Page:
How did you end up at Apple?
I’d never worked in a company, or in tech, but I could see how I could leverage what I’d learned as a private equity investor. I worked with the GSB’s Career Management Center on a “pivot” resume, but I sent Apple my “investor” resume. And they called and were interested in learning and getting this view and my background. That signaled a lot about the culture, which is very similar to the GSB. It’s not “I was doing this, and now I do this.” It’s more like “I was doing this, so now I can do this.” It was the first place I applied with hope and positivity, and it ended up being the right match.
What was the toughest part about making that decision?
Letting go of a successful career and following my intuition. And once the decision was clear, it’s incredible the level of support I found at the GSB. My coaches and mentors were constantly empowering me and asking me the hard questions, like a good therapist would do. It was almost a spiritual journey.
Investing involves calculated risks. Was taking a chance hard for you?
It was about learning to have a peaceful relationship with the unknown. How do I fully embrace that the unknown is the place of extraordinary possibilities? It requires a lot of optimism, self-awareness, and resilience. I had to explore and take risks which would lead to some failures and many lessons. But I knew I would grow from them.
Other than helping with your resume, what role did the Career Management Center play?
They’re really good at designing frameworks and helping strategize and build your approach. I had so many questions. Which is the right first next step? I used to think I had to choose something long-term, but they helped me understand this was just the first step into that next phase of my career.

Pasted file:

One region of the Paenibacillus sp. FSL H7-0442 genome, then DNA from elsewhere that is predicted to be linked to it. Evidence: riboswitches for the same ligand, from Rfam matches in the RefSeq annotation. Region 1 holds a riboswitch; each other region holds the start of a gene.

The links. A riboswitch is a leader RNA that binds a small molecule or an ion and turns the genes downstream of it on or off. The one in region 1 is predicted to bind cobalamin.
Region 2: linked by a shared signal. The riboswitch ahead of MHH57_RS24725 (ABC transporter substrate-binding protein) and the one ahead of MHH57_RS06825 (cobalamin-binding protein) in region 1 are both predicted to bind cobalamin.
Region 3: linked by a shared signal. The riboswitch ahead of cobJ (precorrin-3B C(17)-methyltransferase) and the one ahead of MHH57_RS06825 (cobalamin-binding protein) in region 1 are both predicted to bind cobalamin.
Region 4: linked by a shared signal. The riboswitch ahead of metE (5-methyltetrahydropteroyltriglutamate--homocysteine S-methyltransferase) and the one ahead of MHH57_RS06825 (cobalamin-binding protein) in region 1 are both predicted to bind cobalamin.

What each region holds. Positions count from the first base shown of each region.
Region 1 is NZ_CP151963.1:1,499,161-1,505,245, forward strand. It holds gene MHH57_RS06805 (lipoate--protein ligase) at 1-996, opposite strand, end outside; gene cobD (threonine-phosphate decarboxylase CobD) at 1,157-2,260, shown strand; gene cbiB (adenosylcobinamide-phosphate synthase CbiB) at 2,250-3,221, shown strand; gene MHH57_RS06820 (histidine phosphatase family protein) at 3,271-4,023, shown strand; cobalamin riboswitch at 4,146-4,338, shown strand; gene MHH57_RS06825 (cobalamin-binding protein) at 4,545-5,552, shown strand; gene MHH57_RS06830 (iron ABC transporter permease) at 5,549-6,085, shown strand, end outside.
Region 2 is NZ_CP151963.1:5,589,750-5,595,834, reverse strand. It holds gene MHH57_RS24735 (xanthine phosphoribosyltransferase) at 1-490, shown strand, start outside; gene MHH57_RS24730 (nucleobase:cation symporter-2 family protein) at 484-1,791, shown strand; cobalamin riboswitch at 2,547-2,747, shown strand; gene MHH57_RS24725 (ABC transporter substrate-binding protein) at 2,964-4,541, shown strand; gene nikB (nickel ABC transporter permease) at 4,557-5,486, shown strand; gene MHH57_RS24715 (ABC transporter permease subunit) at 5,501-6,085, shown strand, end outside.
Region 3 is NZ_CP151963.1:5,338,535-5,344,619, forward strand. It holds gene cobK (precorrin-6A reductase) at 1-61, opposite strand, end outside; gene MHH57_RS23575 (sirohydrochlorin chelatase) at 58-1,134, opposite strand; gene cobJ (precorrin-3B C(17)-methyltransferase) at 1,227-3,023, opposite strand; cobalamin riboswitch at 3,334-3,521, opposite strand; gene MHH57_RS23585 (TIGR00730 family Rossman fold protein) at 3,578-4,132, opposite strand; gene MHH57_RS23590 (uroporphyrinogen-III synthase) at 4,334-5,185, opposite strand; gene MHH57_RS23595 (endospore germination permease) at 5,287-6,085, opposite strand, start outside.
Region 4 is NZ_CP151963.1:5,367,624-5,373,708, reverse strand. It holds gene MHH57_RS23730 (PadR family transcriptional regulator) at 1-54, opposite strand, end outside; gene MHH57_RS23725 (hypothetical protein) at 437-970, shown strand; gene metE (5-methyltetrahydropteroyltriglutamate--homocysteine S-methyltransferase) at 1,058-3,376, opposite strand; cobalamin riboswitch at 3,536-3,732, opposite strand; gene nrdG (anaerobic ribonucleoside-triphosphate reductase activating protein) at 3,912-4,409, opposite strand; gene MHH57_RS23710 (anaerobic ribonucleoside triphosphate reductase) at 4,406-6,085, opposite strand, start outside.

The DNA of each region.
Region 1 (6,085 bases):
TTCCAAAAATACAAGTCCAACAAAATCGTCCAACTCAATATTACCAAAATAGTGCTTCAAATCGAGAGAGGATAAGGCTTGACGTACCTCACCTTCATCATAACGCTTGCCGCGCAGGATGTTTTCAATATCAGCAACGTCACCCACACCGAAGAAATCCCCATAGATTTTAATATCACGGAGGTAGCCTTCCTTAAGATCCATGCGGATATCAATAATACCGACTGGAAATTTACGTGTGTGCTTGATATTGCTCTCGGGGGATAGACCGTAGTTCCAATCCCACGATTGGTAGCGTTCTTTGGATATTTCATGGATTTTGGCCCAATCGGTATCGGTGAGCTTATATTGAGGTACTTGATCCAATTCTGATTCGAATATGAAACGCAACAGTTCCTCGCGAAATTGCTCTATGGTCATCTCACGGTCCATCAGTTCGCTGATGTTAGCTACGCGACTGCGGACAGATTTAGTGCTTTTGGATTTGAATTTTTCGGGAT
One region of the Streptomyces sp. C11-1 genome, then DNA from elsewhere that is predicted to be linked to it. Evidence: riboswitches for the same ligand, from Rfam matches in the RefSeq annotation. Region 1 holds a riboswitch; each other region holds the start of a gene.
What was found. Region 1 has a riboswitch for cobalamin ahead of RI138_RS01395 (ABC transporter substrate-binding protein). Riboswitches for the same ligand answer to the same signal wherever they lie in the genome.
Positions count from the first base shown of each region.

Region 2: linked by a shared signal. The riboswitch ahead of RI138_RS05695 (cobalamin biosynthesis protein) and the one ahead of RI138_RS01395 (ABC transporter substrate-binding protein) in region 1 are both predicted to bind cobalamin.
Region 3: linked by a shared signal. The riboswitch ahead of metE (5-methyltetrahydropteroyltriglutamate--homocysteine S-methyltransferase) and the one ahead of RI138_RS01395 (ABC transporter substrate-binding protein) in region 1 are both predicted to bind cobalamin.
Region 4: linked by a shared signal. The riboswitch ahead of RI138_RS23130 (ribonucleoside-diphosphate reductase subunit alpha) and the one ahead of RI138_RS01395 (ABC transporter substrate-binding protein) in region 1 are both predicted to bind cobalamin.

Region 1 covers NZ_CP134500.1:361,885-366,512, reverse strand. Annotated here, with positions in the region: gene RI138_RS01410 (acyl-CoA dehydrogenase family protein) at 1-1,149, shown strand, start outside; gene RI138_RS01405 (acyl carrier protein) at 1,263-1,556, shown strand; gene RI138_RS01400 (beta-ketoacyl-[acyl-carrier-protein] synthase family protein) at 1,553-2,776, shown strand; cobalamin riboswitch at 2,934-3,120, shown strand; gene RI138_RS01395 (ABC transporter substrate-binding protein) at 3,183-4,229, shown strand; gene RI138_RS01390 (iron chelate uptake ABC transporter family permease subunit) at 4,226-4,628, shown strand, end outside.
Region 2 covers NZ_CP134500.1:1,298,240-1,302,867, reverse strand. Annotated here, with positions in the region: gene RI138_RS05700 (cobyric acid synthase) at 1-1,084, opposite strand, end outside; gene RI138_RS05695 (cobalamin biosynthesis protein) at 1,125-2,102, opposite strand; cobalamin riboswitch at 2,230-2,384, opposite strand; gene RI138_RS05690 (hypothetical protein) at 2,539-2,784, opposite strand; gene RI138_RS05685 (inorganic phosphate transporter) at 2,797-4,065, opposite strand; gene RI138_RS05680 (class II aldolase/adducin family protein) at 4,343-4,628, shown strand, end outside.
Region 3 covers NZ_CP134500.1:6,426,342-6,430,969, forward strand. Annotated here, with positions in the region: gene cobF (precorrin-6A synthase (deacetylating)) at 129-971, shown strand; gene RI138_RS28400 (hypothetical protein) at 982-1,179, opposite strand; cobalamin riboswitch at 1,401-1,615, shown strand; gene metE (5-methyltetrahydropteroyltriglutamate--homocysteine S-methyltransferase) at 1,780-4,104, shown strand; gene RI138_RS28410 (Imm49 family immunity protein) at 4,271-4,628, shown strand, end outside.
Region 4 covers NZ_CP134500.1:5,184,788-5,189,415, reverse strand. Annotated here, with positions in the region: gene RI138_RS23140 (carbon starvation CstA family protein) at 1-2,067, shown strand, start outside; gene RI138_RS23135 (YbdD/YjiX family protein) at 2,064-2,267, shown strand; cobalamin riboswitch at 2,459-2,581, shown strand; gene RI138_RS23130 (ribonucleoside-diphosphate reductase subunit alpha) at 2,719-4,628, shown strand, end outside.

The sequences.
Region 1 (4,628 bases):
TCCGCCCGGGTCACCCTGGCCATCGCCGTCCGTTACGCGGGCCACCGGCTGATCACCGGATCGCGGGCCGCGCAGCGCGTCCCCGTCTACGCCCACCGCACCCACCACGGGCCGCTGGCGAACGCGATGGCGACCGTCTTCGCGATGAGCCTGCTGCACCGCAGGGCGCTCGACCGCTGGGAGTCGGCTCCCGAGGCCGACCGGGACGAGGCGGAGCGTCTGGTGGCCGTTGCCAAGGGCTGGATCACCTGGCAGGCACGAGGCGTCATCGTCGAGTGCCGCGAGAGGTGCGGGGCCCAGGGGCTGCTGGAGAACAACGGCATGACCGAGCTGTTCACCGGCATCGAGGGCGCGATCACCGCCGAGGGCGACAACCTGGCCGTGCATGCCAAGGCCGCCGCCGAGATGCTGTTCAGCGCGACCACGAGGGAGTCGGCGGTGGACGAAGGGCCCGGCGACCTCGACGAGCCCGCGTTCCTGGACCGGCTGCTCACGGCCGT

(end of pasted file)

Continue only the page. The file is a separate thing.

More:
Any core values surface for you during that phase?
It made sense for me to go large scale, because that’s what I know how to do, right? I didn’t do zero to one. I did 10 to a thousand. So I focused on that. The second thing that really matters to me is that I’m a multicultural person. I cherish that, and love doing that in business as well. I wanted to work in a global organization and I wanted to stay in California. I wanted to make a U.S. company shine internationally.
How did you learn to adapt so well?
I grew up as a dancer. I remember my family would come to shows and wonder how I could learn so many different dances so quickly. Dance taught me how to adapt to something new by deconstructing anything I want to learn, mastering the fundamentals or what is at the core — it’s the beat for dance — and then add that little extra that makes it amazing.
You’ve worked with Resonate, which provides leadership workshops for women and young people in East Africa to be better prepared for the business world. Why is that work important to you?
I was born into a society where women inherit half of a man’s stake. I was lucky that my parents gave me access to great education and empowered me from a young age. But all around me I saw so many women with potential and talent who never were able to express it. I saw every day how that confidence gap creates waste and missed opportunities. Resonate does storytelling workshops to build up that confidence and shift the mindset of these women so they can put their skills and talents to use and create the change they want in their communities. Maya Angelou said that your legacy is every life you touch. Every life I can touch matters.
Photos by Nancy Rothstein and Rachel Garrison